I’m sure you’ve heard the saying that all good things come to an end. Now, in the age of reboots of old shows, that’s not the case. However, I believe it should be the end sometimes. Don’t get me wrong — I am a sucker for a nostalgic show comeback. But it’s starting to become insane. When we get the reboots we all crave, we are either disappointed with them or extremely upset that they are ending and that we didn’t get at least one more season. In reality, we should just be grateful that we were able to enjoy it a second time around, to begin with.
I think, at times, we forget that actors are humans too. They get tired just like the rest of us and deserve to move on to other projects. They are the ones who decide whether they want to do a reboot or not. No matter how bad we all want a certain reboot, like Friends or The Office, we have to understand that it’s not up to us.
Let me give you a real-life example.
For ten years, I ran a group in my community, which I also founded. My friends who helped me run it and I have finally decided it was time to end the group. When we had all come to this tough decision together, we made a plan to start telling our supporters, family, and friends. When we would tell them, we would always get the same response. Everyone would tell us how sad it was that the group was splitting up, and they would ask us why.
I would honestly get frustrated with them because they didn’t understand that we were all tired and it was emotionally draining us all the time. We all were doing different things at that point. Not to mention — a decade is a huge chunk of your life to devote to solely one thing. I didn’t want to be Larissa, the woman who has that group because I am so much more than that. Now, imagine being an actor in a similar situation.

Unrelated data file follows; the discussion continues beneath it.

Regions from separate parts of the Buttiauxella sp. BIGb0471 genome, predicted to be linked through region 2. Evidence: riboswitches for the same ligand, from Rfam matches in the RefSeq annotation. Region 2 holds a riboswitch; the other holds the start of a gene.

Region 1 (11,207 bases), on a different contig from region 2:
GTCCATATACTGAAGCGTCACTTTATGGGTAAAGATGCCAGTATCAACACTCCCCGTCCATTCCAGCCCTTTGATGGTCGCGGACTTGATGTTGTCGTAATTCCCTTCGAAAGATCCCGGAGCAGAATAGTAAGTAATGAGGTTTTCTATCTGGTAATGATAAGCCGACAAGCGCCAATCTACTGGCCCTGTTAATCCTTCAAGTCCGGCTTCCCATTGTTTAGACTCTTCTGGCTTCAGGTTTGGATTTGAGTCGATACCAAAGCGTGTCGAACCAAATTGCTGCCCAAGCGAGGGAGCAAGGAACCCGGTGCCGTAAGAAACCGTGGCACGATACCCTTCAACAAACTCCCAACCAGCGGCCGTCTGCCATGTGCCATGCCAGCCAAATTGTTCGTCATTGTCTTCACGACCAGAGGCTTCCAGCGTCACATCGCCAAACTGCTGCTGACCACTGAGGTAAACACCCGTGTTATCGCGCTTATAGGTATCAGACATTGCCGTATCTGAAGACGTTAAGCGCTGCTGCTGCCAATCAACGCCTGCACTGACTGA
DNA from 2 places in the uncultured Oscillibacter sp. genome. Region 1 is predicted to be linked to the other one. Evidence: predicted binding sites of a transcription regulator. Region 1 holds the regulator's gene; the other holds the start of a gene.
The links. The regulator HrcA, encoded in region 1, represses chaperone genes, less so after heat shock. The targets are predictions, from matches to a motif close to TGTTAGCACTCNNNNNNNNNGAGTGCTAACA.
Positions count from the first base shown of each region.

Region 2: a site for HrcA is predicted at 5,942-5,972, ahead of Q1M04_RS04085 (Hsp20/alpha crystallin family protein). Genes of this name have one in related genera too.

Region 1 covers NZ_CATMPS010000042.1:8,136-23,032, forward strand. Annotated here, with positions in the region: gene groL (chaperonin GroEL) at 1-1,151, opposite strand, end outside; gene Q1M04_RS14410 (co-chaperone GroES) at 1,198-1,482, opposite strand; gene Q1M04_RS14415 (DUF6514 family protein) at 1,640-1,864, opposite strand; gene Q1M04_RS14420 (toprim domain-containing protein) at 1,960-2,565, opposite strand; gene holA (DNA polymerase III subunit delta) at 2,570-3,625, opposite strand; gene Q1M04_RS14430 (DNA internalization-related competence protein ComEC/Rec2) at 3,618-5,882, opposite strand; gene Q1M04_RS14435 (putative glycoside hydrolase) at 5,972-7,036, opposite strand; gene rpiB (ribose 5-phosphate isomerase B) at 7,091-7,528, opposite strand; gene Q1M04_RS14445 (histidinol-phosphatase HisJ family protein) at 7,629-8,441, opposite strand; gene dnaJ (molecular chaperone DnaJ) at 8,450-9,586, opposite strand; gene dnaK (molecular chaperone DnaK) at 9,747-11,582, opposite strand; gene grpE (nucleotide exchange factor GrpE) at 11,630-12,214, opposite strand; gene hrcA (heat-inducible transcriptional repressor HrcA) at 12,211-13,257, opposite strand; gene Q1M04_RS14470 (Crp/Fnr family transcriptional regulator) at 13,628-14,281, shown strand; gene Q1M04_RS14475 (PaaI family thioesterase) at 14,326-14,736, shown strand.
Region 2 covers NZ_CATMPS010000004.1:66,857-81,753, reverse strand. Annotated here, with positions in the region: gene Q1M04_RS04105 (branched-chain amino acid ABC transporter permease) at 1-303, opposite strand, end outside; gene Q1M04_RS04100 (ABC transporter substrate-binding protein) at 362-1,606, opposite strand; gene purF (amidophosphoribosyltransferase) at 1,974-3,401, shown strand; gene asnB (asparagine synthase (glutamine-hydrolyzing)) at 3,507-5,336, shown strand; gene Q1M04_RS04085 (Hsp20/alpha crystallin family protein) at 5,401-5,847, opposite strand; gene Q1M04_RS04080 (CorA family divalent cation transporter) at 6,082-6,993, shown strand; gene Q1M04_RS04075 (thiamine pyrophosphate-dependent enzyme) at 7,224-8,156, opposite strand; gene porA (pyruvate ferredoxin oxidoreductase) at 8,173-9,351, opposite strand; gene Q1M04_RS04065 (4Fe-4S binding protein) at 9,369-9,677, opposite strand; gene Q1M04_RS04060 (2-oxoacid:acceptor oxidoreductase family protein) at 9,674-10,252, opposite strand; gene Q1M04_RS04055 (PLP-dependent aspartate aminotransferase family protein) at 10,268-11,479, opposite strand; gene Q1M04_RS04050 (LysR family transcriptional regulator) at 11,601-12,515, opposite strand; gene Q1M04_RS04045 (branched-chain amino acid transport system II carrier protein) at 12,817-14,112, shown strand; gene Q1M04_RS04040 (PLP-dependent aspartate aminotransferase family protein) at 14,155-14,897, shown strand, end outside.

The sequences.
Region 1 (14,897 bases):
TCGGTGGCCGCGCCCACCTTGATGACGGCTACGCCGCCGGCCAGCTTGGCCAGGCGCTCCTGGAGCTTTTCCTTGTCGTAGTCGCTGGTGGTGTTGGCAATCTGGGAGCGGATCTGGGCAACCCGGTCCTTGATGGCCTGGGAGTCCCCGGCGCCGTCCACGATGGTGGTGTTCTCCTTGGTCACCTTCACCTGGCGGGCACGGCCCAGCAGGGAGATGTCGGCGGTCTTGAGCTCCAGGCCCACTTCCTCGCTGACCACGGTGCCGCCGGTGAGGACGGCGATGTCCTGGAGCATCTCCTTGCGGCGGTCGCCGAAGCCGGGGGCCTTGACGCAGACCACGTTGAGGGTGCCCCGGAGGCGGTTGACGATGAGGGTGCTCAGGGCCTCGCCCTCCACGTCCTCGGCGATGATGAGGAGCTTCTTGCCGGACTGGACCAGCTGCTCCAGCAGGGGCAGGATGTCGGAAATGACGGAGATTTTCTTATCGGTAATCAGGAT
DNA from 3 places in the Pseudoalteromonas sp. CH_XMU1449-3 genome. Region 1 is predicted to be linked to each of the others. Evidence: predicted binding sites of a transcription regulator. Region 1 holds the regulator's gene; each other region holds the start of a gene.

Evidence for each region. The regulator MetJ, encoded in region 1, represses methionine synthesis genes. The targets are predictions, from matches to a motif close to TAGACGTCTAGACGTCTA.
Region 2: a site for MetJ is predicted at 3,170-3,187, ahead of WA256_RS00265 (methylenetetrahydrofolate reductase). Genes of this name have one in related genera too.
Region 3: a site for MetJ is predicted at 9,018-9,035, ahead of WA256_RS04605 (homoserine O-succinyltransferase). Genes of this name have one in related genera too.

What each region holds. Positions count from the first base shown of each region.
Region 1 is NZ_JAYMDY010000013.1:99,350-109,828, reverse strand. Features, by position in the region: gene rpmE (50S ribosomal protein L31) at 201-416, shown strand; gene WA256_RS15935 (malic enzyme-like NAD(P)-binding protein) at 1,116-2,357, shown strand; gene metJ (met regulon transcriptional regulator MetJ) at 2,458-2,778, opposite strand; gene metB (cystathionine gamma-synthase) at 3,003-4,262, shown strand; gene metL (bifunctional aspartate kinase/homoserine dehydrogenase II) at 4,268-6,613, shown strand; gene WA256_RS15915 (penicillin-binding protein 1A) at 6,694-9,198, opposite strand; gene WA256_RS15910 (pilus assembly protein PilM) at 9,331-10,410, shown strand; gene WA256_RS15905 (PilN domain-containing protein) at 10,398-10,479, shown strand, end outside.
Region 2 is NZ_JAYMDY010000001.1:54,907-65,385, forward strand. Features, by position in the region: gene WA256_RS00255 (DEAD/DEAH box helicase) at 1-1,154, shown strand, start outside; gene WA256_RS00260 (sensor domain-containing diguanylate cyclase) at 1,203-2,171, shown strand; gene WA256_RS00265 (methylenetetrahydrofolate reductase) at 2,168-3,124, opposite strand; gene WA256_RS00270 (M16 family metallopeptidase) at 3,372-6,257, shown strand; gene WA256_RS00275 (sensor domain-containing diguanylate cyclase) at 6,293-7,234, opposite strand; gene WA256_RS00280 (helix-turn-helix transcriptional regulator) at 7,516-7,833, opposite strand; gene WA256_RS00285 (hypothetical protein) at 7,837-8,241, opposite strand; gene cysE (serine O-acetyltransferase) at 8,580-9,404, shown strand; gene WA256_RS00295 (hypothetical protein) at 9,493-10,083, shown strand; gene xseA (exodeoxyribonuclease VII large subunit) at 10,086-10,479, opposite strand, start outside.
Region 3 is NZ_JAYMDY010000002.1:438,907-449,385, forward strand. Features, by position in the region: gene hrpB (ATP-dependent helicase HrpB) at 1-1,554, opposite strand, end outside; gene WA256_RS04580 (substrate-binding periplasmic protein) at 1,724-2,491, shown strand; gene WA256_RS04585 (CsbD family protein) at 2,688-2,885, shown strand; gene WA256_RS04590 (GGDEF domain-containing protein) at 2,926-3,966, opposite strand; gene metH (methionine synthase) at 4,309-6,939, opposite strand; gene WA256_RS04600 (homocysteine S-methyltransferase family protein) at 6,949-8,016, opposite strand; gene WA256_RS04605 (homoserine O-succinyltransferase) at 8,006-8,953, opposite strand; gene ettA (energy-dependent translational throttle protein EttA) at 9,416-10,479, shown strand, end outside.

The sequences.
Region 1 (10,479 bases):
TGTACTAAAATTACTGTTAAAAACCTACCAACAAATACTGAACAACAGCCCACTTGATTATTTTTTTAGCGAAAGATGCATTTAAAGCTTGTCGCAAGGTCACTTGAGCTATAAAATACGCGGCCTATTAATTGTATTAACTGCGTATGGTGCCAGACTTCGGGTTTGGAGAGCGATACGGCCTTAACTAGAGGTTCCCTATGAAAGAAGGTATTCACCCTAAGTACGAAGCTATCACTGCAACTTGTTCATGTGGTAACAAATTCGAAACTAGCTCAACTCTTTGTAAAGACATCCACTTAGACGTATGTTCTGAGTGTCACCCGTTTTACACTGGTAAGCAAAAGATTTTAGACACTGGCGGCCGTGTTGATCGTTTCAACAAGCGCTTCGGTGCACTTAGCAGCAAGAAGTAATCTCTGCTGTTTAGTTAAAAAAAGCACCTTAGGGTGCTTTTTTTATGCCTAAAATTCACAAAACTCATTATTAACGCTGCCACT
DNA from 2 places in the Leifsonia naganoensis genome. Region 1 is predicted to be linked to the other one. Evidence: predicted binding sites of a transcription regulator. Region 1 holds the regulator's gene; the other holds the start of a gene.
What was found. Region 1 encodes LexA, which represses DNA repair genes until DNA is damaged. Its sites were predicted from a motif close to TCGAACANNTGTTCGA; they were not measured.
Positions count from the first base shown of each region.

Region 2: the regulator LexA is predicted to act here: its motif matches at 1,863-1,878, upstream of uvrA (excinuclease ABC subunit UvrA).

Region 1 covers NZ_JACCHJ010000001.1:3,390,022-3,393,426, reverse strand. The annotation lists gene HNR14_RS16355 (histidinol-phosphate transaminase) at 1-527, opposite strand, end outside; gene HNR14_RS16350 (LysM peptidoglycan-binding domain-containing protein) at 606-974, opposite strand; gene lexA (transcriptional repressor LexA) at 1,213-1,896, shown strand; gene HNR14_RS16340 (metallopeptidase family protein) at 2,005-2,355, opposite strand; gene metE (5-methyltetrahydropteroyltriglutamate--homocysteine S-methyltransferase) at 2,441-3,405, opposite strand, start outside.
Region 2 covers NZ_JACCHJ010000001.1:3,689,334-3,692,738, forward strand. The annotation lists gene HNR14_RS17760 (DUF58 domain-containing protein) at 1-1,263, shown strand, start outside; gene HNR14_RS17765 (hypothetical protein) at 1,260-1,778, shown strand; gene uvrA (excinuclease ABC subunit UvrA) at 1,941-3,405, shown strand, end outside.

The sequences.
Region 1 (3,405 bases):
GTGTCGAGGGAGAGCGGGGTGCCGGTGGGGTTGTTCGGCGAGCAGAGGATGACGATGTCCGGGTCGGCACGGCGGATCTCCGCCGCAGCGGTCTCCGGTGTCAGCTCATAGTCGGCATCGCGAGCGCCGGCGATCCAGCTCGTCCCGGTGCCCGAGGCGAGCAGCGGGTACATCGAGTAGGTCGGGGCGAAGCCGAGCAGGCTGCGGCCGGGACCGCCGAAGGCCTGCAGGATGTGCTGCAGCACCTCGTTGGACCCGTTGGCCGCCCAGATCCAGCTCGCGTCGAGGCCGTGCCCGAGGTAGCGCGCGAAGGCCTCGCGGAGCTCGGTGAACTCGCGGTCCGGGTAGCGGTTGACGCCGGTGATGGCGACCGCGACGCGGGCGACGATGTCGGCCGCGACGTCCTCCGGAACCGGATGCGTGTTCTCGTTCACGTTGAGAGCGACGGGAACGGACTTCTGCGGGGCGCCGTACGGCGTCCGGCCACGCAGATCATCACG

This must be how they feel when all of their fans want to see them in one role forever. It’s neither fair to you nor the actor — as a fan, you only get one performance from them, and as an actor, you don’t have any other opportunities to showcase your creativity. As a society, we “typecast” one actor as that one specific character for the rest of their life. And the rest of their career. And what fun is that for an actor? No fun at all, I can tell you.
We need to take a second to put ourselves in their shoes. Would you want to be at the same job for decades and decades? No, you wouldn’t. So, why do we feel the need to do that to actors?
We assign them to these roles and nothing else. Now, I’m not saying that all reboots are bad. All I’m saying is that we can’t expect them to be just like the originals. We also can’t throw a fit when we didn’t get the one we really wanted. After all, some shows are meant to be around once and only once. And that’s okay. I know it’s hard to realize, but once you do, you will look at demanding reboots differently.
And just like the famous quote by Dr. Seuss says, “Don’t cry because it’s over, smile because it happened.”
Featured image via Netflix Fuller House